Celebrities Detail Their Struggles With Chronic Pain
Their goal: To show people it doesn't have to limit their lives
WEDNESDAY, June 26, 2002 (HealthDayNews) -- Even chronic, debilitating pain can have a good-looking face.
Just ask celebrities like actress Bo Derek, former Washington Redskins star quarterback Joe Theismann, and television stars Debbie Allen and Corbin Bernsen.
The four were on hand last night for a reception in New York City that was sponsored by Partners Against Pain, an educational program designed to focus attention on the prevalence of chronic pain and how important it is to get treatment.
About 15 percent of the Americans suffer from chronic pain, which is defined as pain that persists more than one month after an injury, or chronic pain that persists for three to six months or longer, said the evening's host, Dr. Russell Portenoy.
Portenoy is chairman of the department of pain management & palliative care at New York City's Beth Israel Hospital.
"Pain is the No. 1 reason people go to the doctor," he said, adding that the three most common types of chronic pain are osteoarthritis experienced by the elderly, lower back pain and chronic headaches.
Yet, studies have shown "there is egregious under-treatment of pain," he added.
The reasons are several, Portenoy noted, including the fact that doctors are often poorly trained in pain management, and the health-care system doesn't fund pain treatment.
But a key reason is that too many patients don't ask for help with their pain.
"Patients are reluctant to complain about their pain; they are fearful of distracting the doctor from focusing on their cure, and they are afraid of taking drugs," he said, all of which keep them from getting the relief they deserve.
"But patients should realize that pain is an illness of equal importance as their disease," Portenoy said, and they should take advantage of the advances in pain treatment.
These advances include new drugs, improvements in the psychology of pain management as well as physical therapies, and new technologies like stimulators that can ease pain.
"You have to be proactive," said Derek, who bewitched Dudley Moore in the 1979 comedy 10. She explained how years of horseback riding had weakened her back and led to a herniated disk that was extremely painful.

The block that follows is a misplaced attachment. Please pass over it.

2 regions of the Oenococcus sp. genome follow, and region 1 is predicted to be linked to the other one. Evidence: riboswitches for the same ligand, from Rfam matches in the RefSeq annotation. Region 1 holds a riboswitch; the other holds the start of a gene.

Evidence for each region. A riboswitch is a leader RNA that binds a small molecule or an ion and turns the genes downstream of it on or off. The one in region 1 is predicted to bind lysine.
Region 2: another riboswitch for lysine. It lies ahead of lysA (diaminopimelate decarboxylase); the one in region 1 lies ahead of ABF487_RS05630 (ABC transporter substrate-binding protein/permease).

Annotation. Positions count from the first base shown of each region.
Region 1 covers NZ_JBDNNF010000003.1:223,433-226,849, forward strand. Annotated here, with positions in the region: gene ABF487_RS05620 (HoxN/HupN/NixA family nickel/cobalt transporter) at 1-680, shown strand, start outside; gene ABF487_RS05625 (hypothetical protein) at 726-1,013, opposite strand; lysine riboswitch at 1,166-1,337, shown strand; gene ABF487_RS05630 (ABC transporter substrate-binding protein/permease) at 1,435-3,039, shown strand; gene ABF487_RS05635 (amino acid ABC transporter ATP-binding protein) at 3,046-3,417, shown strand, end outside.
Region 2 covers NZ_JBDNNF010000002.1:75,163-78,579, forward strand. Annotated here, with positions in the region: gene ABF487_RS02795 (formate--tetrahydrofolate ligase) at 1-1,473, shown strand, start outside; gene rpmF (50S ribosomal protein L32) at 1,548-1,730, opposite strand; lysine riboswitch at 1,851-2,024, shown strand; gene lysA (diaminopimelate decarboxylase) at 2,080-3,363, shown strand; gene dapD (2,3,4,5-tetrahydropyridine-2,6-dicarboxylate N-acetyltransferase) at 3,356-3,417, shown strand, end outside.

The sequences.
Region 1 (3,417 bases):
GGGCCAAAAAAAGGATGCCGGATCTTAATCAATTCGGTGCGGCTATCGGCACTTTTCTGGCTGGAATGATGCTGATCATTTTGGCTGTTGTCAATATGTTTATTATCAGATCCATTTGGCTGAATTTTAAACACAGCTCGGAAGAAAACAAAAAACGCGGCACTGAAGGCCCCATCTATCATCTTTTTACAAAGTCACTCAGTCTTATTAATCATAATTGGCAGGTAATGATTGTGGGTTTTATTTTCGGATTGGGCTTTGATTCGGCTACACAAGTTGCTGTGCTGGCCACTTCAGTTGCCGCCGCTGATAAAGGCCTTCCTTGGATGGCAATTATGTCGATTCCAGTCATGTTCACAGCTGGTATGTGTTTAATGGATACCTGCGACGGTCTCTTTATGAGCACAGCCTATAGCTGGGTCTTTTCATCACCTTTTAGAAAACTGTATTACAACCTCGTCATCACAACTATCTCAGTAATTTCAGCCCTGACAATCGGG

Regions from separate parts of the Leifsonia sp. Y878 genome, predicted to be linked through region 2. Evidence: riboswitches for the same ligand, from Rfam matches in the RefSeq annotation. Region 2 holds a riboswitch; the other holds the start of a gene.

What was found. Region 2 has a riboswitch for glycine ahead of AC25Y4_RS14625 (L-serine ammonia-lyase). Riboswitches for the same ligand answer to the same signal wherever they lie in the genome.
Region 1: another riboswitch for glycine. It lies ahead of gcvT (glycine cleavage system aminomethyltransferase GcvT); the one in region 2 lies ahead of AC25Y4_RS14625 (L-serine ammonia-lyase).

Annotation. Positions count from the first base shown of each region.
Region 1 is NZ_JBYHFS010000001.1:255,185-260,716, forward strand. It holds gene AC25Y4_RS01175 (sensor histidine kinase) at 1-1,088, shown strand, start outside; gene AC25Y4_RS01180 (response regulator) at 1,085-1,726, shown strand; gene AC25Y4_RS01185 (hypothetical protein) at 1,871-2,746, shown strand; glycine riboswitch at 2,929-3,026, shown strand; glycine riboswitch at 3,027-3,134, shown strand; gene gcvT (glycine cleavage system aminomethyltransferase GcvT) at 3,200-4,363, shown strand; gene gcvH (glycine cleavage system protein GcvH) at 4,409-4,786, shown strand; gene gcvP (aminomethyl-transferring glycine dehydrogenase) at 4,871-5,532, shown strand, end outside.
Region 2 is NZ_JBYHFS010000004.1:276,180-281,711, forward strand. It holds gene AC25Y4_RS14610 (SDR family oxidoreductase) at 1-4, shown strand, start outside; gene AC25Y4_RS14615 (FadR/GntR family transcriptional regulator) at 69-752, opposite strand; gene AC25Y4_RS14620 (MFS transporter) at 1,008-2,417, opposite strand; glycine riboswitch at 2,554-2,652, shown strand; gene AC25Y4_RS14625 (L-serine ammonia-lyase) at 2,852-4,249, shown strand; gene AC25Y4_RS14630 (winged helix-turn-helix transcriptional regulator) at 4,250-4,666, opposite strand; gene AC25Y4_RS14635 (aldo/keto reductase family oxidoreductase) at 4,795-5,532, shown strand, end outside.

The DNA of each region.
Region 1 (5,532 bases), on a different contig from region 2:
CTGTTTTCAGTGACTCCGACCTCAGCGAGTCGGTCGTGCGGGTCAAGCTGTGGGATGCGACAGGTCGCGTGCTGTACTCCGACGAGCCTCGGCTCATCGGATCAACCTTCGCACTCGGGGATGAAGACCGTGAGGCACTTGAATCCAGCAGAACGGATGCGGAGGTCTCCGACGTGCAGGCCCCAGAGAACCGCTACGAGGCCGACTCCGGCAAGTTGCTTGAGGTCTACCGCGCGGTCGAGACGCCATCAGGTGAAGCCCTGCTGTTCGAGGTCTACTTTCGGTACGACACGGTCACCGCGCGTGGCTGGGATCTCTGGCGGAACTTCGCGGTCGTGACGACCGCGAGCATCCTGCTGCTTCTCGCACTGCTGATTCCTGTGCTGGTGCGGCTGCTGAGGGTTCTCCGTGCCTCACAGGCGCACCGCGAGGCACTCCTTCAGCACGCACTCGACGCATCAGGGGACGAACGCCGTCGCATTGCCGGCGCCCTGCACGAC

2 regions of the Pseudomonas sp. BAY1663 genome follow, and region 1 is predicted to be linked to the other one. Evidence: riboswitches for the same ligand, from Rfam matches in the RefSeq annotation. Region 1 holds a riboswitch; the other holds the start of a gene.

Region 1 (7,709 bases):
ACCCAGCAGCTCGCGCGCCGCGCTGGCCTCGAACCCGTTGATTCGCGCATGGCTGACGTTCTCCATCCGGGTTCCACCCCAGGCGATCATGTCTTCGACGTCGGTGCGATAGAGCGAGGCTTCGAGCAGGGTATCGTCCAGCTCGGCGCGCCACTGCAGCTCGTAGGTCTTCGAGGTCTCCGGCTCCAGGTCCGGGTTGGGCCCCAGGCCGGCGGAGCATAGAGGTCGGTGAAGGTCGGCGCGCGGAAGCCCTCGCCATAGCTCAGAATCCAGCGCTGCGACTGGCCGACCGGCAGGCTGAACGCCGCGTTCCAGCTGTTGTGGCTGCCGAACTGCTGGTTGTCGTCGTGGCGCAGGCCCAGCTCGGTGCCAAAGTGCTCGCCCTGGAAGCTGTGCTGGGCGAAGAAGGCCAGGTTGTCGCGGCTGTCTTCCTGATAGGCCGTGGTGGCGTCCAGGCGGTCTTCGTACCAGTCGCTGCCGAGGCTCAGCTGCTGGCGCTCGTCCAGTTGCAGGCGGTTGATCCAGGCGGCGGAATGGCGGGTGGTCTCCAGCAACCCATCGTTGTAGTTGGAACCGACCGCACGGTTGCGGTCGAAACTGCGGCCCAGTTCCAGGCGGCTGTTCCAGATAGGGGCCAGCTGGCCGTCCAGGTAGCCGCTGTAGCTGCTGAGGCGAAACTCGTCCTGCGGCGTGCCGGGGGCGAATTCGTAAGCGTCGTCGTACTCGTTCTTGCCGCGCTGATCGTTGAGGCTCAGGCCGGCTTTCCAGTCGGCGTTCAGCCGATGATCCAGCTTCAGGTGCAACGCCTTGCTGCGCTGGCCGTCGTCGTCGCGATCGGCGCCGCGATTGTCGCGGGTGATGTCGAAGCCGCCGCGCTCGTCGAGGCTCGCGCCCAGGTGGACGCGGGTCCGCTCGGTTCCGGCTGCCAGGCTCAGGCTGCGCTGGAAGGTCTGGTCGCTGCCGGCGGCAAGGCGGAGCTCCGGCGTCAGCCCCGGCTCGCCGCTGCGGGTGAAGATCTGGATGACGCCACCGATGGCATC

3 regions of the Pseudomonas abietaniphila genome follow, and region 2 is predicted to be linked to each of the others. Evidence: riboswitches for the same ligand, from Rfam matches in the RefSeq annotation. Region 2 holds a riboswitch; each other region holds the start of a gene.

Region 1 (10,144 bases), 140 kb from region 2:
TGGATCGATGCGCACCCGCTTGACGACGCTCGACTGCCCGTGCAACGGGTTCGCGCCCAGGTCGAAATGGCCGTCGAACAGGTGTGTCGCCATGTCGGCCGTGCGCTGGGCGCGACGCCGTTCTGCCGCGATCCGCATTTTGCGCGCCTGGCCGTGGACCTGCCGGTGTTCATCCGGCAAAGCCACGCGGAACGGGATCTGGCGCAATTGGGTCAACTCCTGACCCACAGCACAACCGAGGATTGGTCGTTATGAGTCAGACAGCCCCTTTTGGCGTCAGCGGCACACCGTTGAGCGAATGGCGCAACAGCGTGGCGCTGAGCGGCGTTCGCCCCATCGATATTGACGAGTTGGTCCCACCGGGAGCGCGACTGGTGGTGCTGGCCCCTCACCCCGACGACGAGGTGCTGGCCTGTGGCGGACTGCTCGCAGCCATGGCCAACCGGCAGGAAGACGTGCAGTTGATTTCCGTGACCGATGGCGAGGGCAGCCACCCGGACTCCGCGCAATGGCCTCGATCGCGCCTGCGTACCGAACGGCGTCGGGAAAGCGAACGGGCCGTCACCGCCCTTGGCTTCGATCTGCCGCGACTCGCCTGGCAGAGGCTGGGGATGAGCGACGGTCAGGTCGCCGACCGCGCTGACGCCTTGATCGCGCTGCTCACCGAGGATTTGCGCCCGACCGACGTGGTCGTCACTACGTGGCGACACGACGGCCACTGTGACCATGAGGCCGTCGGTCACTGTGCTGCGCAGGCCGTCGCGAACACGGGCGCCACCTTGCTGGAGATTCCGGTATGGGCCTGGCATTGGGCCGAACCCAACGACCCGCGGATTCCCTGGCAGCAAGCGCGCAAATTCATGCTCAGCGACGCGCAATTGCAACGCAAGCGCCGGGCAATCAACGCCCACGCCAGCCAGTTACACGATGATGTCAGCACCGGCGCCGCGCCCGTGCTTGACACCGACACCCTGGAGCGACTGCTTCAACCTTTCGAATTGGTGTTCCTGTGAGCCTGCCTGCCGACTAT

"Do your homework about your pain, find the right doctor, do everything he says and make choices," she said.
Theismann, the winning quarterback in Super Bowl XVII, said his struggles with pain were due to countless injuries suffered on the football field.
"There were times when I didn't want to get out of bed. I was scared to death that one sneeze or movement the wrong way would make me so debilitated that I wouldn't be able to do anything again," he said.
After his 15-year pro career that included seven broken noses, a broken collarbone, broken legs, broken hands and broken ribs, Theismann said he has learned to "function carefully."
He did this, he said, by understanding how his body works, taking over-the-counter medicines when necessary, and being conscious of how to prevent injury, such as bending the knees when lifting heavy objects.
"There are a lot of ways to research to help yourself learn to deal with pain. You have to know it's not going to go away, but, if you have pain, you don't have to have it control your life," he said.
Portenoy said if pain is interfering with your daily activities -- if you can't sleep at night, if you're missing work or skipping activities that you normally enjoy -- you should seek relief.
"Find a doctor with sufficient knowledge in pain management who you can trust and then take his advice," Portenoy said. "He or she will minimize your pain and maximize your ability to function."
Last night's session was funded by the drug company Purdue Pharma L.P.
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